Monday, May 13, 2013

Shopping Cart Abandonment and the Digital Consumer

Why do mobile users add things to shopping carts and then not purchase those items? It’s a vexing problem faced by merchants, made even more prominent by the meteoric rise of mobile e-commerce. Shopping cart abandonment on websites has been examined for more than a decade, but most research shows that nearly 70% of web shoppers still abandon their carts, and on mobile devices, it's above 90%!
 
We recently completed an in-depth study on shopping cart abandonment, and the results were surprising. Typical reasons for abandonment are:

  • high shipping cost
  • user not ready to purchase
  • pricing issues
  • using the shopping cart as a wish list or comparison tool
  • unclear shipping policies
  • no guest checkout options
  • user needs more information
  • complex checkout process
  • slow or complicated website UX/UI (user interface?)
These reasons for not completing the purchase process are logical; things only get interesting when we consider how much the actual process of shopping has changed in the digital age.
 
Now, more than ever, all purchasing behavior begins with the user. A user’s core purchasing drivers, based largely on life experiences, desires and personalities, are filtered through externalities and turned into behaviors that can affect any part of the purchasing process. Technological innovation has exposed markets to widespread fragmentation and merchants are losing control of the sales funnel in an era of mass customization.
 
The result is that there are multiple stages of the buying decision that, for most users, take place within the “shopping cart” flow. Digital shopping cart behavior is thus a more fluid phase in purchasing than in a traditional, physical shopping cart or even in early e-commerce websites. In the mobile environment, where purchase behavior is geographically dynamic, it is even more difficult to strictly measure shopping cart abandonment data by attaching it to a particular point of the purchasing process.
 
Merchants should examine and assess the purchasing process and potential buyers from a holistic perspective. This kind of sophisticated approach requires not only data-based observations, but also attempting to acknowledge and illuminate the core purchasing drivers that exist in every user. The resulting contextual observations allow more customized, effective communications with users.
 
Consider that in the past, server-client technology was driven by “dumb” appliances: dumb terminals, dumb routers, dumb pipes, etc. But advances in data acquisition and storage have made ubiquitous analysis available on a scale never imagined. This development presents an enormous opportunity to derive not only data insights, but to apply those insights in a contextual manner.
 
Unfortunately, most mobile and portals are reactionary and treat all users exactly the same, a mere net to either capture browsers in the act of purchasing or to prevent visitors from escaping. Knowledge of users is not applied discretely, and virtually none of the experience is customized. This is a lost opportunity to not only nurture relationships with consumers, but also in sales.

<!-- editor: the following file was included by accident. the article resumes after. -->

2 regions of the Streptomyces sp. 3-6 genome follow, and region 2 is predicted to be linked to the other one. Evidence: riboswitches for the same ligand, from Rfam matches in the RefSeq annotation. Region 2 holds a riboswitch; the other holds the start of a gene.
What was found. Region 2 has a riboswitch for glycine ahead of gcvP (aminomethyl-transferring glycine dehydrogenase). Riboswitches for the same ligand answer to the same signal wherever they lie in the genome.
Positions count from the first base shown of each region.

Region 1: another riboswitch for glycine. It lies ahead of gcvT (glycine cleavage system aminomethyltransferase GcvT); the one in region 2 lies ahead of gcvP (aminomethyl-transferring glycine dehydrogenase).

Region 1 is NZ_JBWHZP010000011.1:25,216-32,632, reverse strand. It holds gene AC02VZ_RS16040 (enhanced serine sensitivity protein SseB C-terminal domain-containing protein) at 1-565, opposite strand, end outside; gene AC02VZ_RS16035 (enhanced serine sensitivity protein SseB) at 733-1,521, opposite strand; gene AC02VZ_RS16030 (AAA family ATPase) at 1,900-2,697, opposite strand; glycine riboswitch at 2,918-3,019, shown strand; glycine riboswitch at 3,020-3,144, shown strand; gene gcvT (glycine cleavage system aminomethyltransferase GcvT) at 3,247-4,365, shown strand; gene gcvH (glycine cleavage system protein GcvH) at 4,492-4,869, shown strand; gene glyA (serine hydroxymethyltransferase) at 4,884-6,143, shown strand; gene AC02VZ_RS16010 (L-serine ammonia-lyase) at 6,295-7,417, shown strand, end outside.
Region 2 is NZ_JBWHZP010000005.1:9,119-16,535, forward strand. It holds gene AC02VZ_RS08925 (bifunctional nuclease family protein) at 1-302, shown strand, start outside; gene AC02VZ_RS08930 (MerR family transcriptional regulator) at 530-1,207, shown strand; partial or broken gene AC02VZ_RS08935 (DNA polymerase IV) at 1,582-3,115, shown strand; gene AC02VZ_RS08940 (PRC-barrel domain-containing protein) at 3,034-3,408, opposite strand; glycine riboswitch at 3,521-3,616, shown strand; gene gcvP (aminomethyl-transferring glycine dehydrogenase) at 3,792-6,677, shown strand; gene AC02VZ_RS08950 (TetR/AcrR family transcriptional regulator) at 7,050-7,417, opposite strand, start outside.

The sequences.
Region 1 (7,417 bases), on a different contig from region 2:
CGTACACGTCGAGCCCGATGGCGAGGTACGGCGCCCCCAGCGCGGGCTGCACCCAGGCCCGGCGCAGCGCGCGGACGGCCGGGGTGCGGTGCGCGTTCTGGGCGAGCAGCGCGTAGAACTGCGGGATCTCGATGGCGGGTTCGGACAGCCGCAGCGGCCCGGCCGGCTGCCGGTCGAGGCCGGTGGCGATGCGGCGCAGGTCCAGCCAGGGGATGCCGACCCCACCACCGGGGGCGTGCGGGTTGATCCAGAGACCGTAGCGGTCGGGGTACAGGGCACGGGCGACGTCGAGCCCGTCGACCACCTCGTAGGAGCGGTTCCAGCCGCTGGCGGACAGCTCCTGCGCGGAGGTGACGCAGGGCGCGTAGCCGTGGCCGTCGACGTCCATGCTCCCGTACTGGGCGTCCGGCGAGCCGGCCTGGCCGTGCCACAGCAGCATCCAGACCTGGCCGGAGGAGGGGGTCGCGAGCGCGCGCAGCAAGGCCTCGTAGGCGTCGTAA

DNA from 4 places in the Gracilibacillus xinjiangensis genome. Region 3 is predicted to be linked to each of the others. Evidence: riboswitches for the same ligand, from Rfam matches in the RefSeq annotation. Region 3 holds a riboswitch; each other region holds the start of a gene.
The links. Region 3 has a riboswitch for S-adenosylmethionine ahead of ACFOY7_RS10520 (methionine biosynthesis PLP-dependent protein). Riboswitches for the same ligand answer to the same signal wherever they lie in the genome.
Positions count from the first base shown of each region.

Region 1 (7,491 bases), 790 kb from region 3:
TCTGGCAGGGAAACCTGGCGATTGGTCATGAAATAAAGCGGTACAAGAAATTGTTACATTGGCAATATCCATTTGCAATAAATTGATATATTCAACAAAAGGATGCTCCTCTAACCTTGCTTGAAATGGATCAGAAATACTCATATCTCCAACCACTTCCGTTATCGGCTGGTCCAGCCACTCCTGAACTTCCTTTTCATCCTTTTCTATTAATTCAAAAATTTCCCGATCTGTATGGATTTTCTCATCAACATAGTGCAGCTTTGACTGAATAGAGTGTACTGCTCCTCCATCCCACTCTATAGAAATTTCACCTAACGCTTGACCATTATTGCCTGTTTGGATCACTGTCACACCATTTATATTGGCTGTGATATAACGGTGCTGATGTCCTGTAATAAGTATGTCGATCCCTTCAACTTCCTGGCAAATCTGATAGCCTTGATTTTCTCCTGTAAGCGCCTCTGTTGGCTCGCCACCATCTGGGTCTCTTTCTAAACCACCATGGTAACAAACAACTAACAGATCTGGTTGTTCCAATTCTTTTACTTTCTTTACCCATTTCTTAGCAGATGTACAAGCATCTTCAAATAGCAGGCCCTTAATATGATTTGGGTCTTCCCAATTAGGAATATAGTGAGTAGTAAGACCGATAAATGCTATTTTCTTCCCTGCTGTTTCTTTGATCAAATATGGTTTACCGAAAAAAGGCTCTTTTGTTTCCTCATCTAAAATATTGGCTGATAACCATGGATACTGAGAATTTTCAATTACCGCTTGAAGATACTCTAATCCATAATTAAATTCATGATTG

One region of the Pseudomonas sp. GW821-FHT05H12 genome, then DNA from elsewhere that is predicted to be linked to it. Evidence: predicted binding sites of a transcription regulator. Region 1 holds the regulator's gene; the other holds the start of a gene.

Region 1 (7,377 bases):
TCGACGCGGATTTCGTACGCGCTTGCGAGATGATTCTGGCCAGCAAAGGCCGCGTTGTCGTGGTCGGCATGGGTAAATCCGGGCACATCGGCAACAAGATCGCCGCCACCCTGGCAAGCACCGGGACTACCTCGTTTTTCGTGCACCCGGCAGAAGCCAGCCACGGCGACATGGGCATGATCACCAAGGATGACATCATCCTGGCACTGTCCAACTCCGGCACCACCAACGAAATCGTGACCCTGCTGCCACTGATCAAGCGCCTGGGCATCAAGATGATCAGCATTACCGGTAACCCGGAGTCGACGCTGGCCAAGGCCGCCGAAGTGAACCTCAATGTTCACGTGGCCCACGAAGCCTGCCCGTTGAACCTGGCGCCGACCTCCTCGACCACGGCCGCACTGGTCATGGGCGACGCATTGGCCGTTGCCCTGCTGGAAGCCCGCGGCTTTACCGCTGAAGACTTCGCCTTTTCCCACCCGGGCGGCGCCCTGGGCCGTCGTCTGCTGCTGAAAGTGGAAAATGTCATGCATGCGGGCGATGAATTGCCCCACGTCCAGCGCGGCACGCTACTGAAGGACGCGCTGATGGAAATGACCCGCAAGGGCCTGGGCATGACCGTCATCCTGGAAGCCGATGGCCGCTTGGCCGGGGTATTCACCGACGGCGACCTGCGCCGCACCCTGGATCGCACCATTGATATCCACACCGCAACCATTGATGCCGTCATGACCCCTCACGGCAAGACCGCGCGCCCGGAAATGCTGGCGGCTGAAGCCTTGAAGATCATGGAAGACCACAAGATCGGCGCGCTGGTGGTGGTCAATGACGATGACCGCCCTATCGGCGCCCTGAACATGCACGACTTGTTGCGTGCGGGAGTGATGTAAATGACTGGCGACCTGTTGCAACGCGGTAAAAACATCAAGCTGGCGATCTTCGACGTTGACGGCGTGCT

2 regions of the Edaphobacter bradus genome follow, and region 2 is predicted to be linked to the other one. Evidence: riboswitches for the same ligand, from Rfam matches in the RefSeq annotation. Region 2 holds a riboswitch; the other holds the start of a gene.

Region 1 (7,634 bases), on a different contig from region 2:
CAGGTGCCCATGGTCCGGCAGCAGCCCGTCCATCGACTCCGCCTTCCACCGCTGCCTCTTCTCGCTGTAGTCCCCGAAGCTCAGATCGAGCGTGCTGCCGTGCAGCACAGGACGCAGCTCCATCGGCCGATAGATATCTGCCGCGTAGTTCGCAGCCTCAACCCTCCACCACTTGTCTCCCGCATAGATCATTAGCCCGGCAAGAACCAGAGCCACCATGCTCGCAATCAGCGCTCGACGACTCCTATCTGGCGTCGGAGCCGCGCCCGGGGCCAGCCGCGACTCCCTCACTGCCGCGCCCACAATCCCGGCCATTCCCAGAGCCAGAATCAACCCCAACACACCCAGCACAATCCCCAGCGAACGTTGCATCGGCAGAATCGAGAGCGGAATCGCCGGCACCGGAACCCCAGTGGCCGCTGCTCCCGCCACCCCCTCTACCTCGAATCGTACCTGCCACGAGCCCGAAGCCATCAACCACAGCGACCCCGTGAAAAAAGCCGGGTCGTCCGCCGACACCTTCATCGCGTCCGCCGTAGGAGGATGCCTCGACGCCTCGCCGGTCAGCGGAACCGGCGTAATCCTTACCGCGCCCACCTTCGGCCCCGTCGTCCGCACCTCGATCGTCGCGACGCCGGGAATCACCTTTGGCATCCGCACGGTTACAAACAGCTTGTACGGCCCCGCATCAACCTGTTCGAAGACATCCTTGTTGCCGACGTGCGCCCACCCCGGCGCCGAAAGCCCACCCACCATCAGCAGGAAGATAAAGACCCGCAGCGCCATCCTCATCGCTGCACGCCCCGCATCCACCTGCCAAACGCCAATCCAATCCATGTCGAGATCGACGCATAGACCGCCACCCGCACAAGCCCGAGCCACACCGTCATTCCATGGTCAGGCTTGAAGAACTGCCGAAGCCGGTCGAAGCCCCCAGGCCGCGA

A few merchants are smart, or getting smarter. Amazon, for example, often customizes the browsing experience based on past purchases, browsing, and similar items. Some merchants use transactional information to generate purchasing recommendations. Some merchants note previous visits and acknowledge their users. A rare group of merchants even allows preferences to customize each visit on the surface level. But almost no merchants at all are leveraging the vast amounts of user/visitor/customer knowledge available into a truly personal user experience.
 
This lack of action is both a surprise and an opportunity. For example, the level of behavioral data available to most merchants is stunning: preferences data, Facebook’s open graph, LinkedIn data, Twitter feeds, etc. Advertisers use algorithms based on this and similar data to serve incredibly prescient advertising, but the same brains aren’t being applied to the rest of the digital experience. The result is a homogenous, reactive experience for most users, and it forms the core of shopping cart abandonment.
 
We created the following whitepaper: http://mypref.co/107aa2s based on our research that delves into the reasons for shopping cart abandoment and provides guidance on addressing it. In the coming weeks, we will share some tangible solutions you can use to address this problem from your consumer’s perspective.



About the Author: 
John Davidson is a researcher at PossibleNOW.

3 comments:

  1. Thanks for sharing this very interesting post. Retailers have invested time and money into creating mobile sites and apps, making it easy for consumers to browse, select and checkout. shopping cart abandonment. But like with all online shopping, mobile devices aren’t exempt from high shopping cart abandonment rates.

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  2. I'm glad you enjoyed it! Thanks for your comment.

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  3. Great information. Thanks for providing us such a useful information. Keep up the good work and continue providing us more quality information from time to time. Traditional Vs Online Shopping

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